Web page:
- The person who isn't teaching shouldn't interrupt, offer corrections or elaborations, or do anything else to distract from what the person teaching is doing or saying but may ask leading questions if the learners seem lethargic or unsure of themselves.
Most importantly, take a few minutes when the class is over to congratulate or commiserate with each other: In teaching, as in life, shared misery is lessened and shared joy increased.
Tip 9: Include everyone
As discussed in , inclusivity is a policy of including people who might otherwise be excluded or marginalized.  describes things instructors can do to make their lessons more accessible to learners with physical challenges, whereas  is a brief, practical guide to practices that will help everyone, not just members of marginalized groups:
Ask learners to email you beforehand to explain how they believe what they're about to learn will help them achieve their goals.
Use inclusive language, such as mixed or gender-neutral pronouns, culturally diverse names, etc.
Avoid intimidating language, e.g., the use of jargon or feigned surprise ("Oh, you don't know that?").
Emphasize that what matters is the rate at which people learn, not the advantages or disadvantages they had when they started.
Tip 10: Enforce a code of conduct
The most important step in creating an inclusive classroom, and often the most difficult, is dealing with people who are being condescending or abusive. As a first step, adopt a code of conduct, tell everyone where to find it, and require everyone who takes part in your classes to abide by it. It can't stop people from being offensive any more than laws against theft stop people from stealing, but it can make expectations and consequences clear and signal that you are trying to make your class welcoming to all.
A code of conduct is only useful if it is enforced. If you believe that someone has violated yours, you may warn them, ask them to apologize, and/or expel them, depending on the severity of the violation, whether or not you believe it was intentional, and whether it is a repeated offense. If you do have to expel someone:
Do it in front of witnesses. Most people will tone down their language and hostility in front of an audience, and having someone else present ensures that later discussion doesn't degenerate into conflicting claims about who said what.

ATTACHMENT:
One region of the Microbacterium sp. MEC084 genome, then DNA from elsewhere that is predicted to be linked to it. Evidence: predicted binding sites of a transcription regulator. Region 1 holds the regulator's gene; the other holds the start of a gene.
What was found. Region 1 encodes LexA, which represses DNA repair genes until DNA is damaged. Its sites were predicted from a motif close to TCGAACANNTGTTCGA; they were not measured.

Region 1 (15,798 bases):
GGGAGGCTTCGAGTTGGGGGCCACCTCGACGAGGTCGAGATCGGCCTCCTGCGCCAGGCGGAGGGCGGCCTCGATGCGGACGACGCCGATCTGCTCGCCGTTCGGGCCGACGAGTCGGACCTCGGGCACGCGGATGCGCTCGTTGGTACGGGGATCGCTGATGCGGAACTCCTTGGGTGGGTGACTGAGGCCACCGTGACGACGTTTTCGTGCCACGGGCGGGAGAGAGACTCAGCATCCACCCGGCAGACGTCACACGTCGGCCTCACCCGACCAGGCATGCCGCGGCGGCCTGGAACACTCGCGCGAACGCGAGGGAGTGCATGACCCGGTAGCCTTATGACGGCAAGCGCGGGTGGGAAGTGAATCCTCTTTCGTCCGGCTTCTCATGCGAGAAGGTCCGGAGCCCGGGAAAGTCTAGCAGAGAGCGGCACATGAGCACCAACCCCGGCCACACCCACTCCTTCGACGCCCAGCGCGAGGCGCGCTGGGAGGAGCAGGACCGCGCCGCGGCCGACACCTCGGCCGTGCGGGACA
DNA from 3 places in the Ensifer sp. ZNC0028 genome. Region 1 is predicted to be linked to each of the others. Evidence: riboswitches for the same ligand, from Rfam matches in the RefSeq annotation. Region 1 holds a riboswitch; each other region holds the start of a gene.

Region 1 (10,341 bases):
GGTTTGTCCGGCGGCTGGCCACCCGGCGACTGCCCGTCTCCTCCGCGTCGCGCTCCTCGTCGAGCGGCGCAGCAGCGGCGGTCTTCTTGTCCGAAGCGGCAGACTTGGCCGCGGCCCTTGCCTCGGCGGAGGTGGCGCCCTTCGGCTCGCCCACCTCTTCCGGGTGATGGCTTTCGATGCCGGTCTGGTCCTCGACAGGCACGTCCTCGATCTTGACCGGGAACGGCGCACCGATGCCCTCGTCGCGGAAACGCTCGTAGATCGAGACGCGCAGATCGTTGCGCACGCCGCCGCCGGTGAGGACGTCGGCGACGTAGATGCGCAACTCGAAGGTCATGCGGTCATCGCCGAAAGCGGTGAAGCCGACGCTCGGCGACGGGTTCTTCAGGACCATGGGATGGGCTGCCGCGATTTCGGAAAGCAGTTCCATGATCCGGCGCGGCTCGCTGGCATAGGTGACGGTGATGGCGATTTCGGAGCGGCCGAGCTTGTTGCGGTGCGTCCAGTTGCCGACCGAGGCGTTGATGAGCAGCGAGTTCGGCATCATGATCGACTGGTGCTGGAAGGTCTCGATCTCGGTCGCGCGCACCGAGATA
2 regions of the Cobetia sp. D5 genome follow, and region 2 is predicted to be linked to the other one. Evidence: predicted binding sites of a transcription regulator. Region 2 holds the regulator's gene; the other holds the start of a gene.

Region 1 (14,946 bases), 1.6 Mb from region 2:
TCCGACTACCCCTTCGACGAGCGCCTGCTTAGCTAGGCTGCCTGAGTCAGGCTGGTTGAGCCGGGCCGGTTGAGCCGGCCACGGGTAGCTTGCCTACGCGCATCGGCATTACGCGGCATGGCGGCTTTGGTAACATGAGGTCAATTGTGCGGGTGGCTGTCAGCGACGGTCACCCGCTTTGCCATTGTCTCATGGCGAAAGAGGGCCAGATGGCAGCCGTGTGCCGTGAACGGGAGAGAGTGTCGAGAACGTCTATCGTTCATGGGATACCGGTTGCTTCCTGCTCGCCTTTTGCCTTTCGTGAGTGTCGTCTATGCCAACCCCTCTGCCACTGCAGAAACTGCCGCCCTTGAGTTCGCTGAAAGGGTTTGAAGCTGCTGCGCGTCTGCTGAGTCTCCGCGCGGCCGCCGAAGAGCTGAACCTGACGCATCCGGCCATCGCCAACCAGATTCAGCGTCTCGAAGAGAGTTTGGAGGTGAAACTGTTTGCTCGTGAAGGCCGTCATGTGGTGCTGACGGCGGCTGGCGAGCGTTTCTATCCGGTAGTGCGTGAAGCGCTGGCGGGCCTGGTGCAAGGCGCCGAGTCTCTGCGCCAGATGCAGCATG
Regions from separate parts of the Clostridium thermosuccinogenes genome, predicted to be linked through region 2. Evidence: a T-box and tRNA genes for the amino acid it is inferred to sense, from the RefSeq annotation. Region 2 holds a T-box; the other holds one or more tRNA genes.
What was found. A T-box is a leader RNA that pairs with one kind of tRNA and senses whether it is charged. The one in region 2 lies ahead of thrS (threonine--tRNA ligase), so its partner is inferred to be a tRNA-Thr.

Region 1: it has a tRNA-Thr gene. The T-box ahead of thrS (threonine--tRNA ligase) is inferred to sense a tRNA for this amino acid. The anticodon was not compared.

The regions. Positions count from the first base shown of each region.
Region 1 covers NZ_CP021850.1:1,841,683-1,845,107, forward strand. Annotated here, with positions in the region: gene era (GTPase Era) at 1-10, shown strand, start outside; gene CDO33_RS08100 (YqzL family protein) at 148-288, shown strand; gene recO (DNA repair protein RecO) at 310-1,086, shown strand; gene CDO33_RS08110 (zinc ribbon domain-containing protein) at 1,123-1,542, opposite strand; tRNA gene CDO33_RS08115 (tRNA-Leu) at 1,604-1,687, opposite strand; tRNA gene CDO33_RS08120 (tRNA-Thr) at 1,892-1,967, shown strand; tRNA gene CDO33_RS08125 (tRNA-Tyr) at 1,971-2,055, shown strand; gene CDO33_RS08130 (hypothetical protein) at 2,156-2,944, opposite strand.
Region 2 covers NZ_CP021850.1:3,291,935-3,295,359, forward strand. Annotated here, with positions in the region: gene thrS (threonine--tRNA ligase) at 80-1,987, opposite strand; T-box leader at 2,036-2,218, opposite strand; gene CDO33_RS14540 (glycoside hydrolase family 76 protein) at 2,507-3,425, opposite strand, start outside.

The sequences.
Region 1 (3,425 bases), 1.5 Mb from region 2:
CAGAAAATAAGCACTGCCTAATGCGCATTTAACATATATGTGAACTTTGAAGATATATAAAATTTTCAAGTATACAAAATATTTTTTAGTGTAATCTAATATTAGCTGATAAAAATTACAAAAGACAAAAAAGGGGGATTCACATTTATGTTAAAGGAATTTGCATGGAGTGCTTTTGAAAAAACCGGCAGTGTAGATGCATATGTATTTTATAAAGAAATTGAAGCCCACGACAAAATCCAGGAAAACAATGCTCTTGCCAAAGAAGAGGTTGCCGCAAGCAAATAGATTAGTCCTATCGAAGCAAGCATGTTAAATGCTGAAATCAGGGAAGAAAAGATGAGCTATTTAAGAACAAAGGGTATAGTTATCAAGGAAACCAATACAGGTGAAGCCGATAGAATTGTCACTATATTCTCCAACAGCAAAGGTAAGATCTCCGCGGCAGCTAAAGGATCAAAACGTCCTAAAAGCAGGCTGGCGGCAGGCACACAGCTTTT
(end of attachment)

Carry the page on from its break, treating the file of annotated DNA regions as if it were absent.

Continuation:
Tell the rest of the class what happened and why. This helps prevent rumors from spreading and shows that your code of conduct actually means something.
Email the offender as soon as you can to summarize what happened and the steps you took and copy the message to your workshop's hosts or one of your fellow teachers so that there's a contemporaneous record of the conversation. If the offender replies, don't engage in a long debate: it's never productive.
What happens outside of class matters at least as much as what happens within it , so you need to provide a way for learners to report problems that you aren't there to see yourself. One step is to ask someone who isn't part of your group to be the first point of contact; that way, if someone wants to make a complaint about you or one of your fellow teachers, they have some assurance of confidentiality and independent action.  has lots of other advice and is both short and practical.
One final note: If you are teaching an evening class after working for a full day, you and your learners will both appreciate it if you brush your teeth and put on a clean shirt before you start teaching. Cough drops will also help you keep your voice and fend off whatever colds the learners brought with them, and your back will be grateful tomorrow that you wore comfortable shoes today.